BEIJING (Reuters) - The brother of blind Chinese activist Chen Guangcheng said local officials had destroyed evidence of abuses in his village ahead of a possible investigation there over an issue which has embarrassed Beijing and threatened relations with Washington.
Chen Guangcheng’s eldest brother, Chen Guangfu, told Reuters by phone that the authorities in the northeast Shandong province last Saturday night destroyed “black houses” - which he called symbols of “barbarity and tyranny” and where he said countless supporters of his brother had been beaten.
The self-taught lawyer and rights activist, Chen Guangcheng, escaped house arrest in Dongshigu village in April triggering a diplomatic crisis between Beijing and Washington after he took refuge in the U.S. embassy. He has since been allowed to go to the United States to study.
“Not a shred of evidence is left after they’ve destroyed everything at the scene. Everything has been moved,” Chen Guangfu said.
“The two guard posts that were built specially for putting Guangcheng under house imprisonment at the entrance of the village,” he said. “For the past two years, countless netizens (Internet supporters of Chen) endured violent beatings in these houses.”
Now, he said, people can freely move in and out of the village after years that the two men’s families were barred from leaving. Authorities had turned Chen Guangcheng’s home into a fortress of walls, cameras and guards.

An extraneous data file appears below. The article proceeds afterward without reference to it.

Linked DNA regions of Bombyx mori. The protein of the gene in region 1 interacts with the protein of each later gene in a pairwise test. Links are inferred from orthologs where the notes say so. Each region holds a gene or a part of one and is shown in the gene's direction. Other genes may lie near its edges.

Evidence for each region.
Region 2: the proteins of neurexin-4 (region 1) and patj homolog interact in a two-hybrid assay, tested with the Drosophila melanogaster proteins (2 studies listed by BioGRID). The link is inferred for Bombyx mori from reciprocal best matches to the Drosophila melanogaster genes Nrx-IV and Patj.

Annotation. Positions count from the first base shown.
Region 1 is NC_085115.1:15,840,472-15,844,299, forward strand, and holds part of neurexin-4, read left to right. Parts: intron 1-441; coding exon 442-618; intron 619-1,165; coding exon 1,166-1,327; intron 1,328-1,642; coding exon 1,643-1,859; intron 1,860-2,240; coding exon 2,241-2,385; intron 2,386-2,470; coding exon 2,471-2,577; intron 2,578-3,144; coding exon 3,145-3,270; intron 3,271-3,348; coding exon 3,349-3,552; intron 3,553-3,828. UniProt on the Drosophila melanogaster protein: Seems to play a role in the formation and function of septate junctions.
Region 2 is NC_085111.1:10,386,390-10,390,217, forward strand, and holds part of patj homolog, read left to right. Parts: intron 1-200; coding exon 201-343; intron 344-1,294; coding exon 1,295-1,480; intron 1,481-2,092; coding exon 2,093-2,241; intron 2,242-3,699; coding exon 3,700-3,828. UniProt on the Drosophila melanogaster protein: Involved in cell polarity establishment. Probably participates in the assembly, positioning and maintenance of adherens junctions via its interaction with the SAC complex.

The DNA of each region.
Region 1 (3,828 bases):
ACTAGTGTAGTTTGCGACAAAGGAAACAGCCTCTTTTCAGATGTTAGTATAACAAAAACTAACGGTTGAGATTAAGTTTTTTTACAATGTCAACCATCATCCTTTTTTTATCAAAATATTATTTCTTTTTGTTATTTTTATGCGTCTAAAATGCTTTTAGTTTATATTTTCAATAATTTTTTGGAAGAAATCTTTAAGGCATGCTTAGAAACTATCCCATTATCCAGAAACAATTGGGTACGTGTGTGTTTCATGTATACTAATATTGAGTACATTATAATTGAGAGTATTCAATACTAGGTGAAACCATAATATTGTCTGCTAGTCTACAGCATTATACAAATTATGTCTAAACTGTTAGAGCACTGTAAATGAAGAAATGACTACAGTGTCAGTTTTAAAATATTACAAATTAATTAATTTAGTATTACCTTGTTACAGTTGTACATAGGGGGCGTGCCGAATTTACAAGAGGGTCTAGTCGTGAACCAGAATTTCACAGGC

Chen Guangcheng has repeatedly urged the central government to investigate the rights abuses meted out unlawfully against him and his family.
After four years in jail on what he and his supporters say were trumped-up charges designed to end his activism, Chen Guangcheng was released in 2010 and put under house arrest.
Losing his sight as a child, he had accused Shandong officials in 2005 of forcing women to have late-term abortions and sterilizations to comply with China’s strict family-planning policies. He was charged with whipping up a crowd that disrupted traffic and damaged property.
Chen Guangfu himself fled the village, to seek lawyers to help his son who is facing charges of “intentional homicide” for using knives to fend off officials who burst into his home after Chen Guangcheng had fled.
He recounted to Reuters details of his own torture and reprisals by authorities since his brother’s escape but has since returned to his home.
Chen Guangfu told Reuters that local authorities have requested that he keep “a low profile, and that he can’t accept interviews, shouldn’t contact lawyers and can’t meet netizens”.
(This version of the story has been corrected to fix wording in last paragraph)
Reporting by Sui-Lee Wee, Editing by Jonathan Thatcher